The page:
Now in its sixth year of existence, the charming Brushy Mountain Motor Sports Park in western North Carolina is a relaxing haven for high-intensity riding tailored toward riders of utility quads, dirt bikes and sport quads.

Located near Taylorsville, BMMS has challenging, one-way trails that allow riders to motor without worrying about oncoming traffic. Its 37 miles of ATV trails (plus an MX track) offer many quick spurs back to the clubhouse, and countless alternate routes to wander throughout the grounds.

What makes it great?
Youth and family trails combined with vigorous rain-broken trails give everybody what they want — fun, easy trails for beginners and jump-filled roller coaster routes for sporty riders.
Contact: Brushy Mountain Motor Sports Park, (828) 635-7766; Brushy Mountain Motor Sports Park Website

Carolina Adventure World
Located within an easy drive of Charlotte, N.C., and Columbia, S.C., Carolina Adventure World is a growing private facility offering more than 100 miles of ATV trails, three MX tracks and an enduro track. There’s also the Blue Sky Zip Line that brings willing participants on a personal thrill ride over the Appalachian hillsides.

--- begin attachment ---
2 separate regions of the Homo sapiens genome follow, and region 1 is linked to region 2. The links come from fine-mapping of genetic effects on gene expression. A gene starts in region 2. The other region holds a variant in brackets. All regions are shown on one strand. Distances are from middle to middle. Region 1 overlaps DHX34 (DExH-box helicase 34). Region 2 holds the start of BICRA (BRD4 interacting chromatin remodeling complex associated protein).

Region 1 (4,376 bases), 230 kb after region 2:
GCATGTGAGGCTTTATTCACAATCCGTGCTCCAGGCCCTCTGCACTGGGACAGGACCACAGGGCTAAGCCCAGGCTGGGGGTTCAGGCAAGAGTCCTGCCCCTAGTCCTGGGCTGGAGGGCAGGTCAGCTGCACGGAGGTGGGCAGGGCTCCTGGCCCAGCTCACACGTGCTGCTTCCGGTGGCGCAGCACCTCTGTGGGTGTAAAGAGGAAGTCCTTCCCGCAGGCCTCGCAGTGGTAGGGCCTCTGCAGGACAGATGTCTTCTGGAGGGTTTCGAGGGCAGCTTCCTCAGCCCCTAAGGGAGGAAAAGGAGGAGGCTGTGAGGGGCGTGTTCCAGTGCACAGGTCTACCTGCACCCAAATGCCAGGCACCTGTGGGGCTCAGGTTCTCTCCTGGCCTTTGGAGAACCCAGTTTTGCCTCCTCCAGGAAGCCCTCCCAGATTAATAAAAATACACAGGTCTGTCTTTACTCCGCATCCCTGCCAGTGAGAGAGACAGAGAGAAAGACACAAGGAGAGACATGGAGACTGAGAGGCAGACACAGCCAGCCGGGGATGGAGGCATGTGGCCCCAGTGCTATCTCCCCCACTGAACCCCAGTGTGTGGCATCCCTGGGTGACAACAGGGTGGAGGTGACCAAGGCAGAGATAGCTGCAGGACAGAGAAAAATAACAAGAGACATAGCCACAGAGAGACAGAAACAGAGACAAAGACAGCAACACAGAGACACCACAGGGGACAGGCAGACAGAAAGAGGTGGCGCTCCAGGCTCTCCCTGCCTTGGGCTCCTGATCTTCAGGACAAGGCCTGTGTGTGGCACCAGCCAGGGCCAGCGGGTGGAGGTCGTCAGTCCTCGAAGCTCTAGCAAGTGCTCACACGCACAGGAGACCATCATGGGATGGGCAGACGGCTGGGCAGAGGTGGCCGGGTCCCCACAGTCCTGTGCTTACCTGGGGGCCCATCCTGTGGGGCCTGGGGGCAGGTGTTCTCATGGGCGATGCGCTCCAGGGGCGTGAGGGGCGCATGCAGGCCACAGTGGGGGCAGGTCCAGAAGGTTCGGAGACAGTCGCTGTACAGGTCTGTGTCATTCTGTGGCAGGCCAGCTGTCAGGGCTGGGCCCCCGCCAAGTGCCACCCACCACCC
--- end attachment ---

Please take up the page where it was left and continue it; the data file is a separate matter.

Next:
CAW aims to be an everything-in-one-stop shop with on-site machine storage, mechanics, camping, machine rentals and food. The trails are fast, fun and vary from wide open and easy to athletic, narrow woods trails.

What makes it great?
Carolina Adventure World is still being expanded, and was built sparing no expense. Expect clean facilities, many trails and some of the nicest trail bridges around.
Contact: Carolina Adventure World, (803) 482-3534; Carolina Adventure World Website

Durhamtown Plantation
Georgia’s Durhamtown Plantation Off-Road Park has 150 miles of one-way trails for dirt bikes, ATVs and UTVs, with nine tracks, a drag strip, mud pit and freestyle park all in one enormous facility. It’s one of the country’s most popular privately owned riding areas, and it’s located in the central pine forests of the state near Union Point.

With cabin and RV rentals, on-site machine rentals and storage, four service bays, a pro shop, bike and skateboarding areas and a restaurant, Durhamtown seeks to be an all-in-one family vacation with amenities and trails to match every member of your riding family.